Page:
Data Science & Analytics Job Search Guide: Resumes, Interviews, Job Offers, & More
Over the past several years, we’ve shared a plethora of resources on the Burtch Works blog related to job searching, specifically tailored for data scientists and analytics professionals.Since this year has led to a lot of uncertainty (with more certainly on the way), we thought it might be helpful to compile ALL of these posts together in one place, to create a comprehensive guide through the job search process as well as developing COVID-19 trends, that you can reference regardless of whether you’re looking for a new position, or simply want to be prepared.
Job Search Resources for Data Scientists & Analytics Professionals
1. Job Search Prep: LinkedIn Profile Tips
LinkedIn is often your first chance to make an impression on a recruiter or HR professional, so even if you’re not currently looking it’s wise to keep it up to date and make sure it’s a good reflection of your skills! This post was shared by our marketing research team, and their tips for creating an effective LinkedIn profile are very helpful.
2. Resume Tips: Best Practices
Want to make sure you’re submitting the best resume you can? Our quantitative team shares their tips for resumes including the best way to format resume bullets for analytics experience, what to include, when to include hobbies and personal interests, and more.
3. Resume Tips: Including Internships/Project Experience
Internships and project experience can be a great addition to your resume if you don’t have too much work experience. But how should you include them?First, we recommend putting internships and academic project experience in a separate section on your resume along with:> Company or industry> Business problem or question> Types of analysis/modeling used> Tools you used> Results of your analysisInternships or academic projects are likely to be more impactful than personal projects, so we recommend only including personal quantitative projects if they’re relevant to the role or industry you’re applying for.
4. Tips for Working with Recruiters
Of course we may be slightly biased, but recruiters can be an immense resource not only for your job search, but also to keep in touch with what’s going on in the hiring market! Staying in touch with a recruiter can also help you be better prepared for future job searches so that you know what skills to work on so that you can reach your career goals. And yes, we have a few tips for you on working with recruiters like us!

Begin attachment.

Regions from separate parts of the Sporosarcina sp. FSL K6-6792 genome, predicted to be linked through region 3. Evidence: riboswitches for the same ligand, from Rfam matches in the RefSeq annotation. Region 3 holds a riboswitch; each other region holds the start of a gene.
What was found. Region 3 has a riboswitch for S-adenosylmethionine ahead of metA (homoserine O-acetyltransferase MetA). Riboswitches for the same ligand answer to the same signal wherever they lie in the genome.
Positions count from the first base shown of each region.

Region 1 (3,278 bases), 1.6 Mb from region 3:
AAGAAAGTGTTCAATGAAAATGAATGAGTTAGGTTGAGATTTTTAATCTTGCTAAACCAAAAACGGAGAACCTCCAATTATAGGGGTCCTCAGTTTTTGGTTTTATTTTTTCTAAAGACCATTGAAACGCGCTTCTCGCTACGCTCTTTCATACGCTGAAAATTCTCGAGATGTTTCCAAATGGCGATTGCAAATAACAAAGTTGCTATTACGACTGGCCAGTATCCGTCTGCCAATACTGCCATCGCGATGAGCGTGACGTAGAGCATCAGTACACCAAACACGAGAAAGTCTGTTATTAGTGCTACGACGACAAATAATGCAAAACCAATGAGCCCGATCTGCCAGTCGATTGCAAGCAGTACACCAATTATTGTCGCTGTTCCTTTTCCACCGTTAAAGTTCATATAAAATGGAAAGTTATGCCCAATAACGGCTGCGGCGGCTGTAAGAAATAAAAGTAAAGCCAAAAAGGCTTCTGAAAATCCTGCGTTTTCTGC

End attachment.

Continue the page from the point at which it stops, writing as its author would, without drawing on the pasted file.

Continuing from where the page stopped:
5. Interview Prep: Company Research
Companies love candidates who show strong interest in them! Show your interest in the firm by doing your due diligence. This should be more than just looking at their website. Research them in the news, what kinds of headlines have they been making, strategies and goals, etc.Here are several areas to make sure you review before you speak to anyone:Company
- Strategies and goals
- Review LinkedIn profiles for people you’ll be speaking to
- Are they published? Mentioned in an article? Written a blog? Common interests?
Job description and requirements
- Original posting you applied to
- Any correspondence you’ve had with recruiters or people at that company
6. Interview Prep: Zoom/Skype/Video Interview Tips
Even before COVID-19, many companies were starting to use video interviews as a way to speed up their hiring process. We’ve found that the best way to be prepared is to practice and test everything (your background, technology, interview strategy, etc.) beforehand, so here are our video interview tips to get you started.
7. During the Interview: Questions to Ask
It’s important to ask questions during your interview – both to show your genuine interest in the role and also to understand the scope of work from someone doing the work or close to it. This is especially critical for data science & analytics roles, because there can often be variations in job titles and descriptions from company to company.Below are some of the basic areas to think about when asking your interviewers questions, and you can check out this blog for more information on titles and job levels in data science & analytics.Structure / Role
- Who does the role report to?
- Responsibilities? Management expectations?
- Tools/methodologies used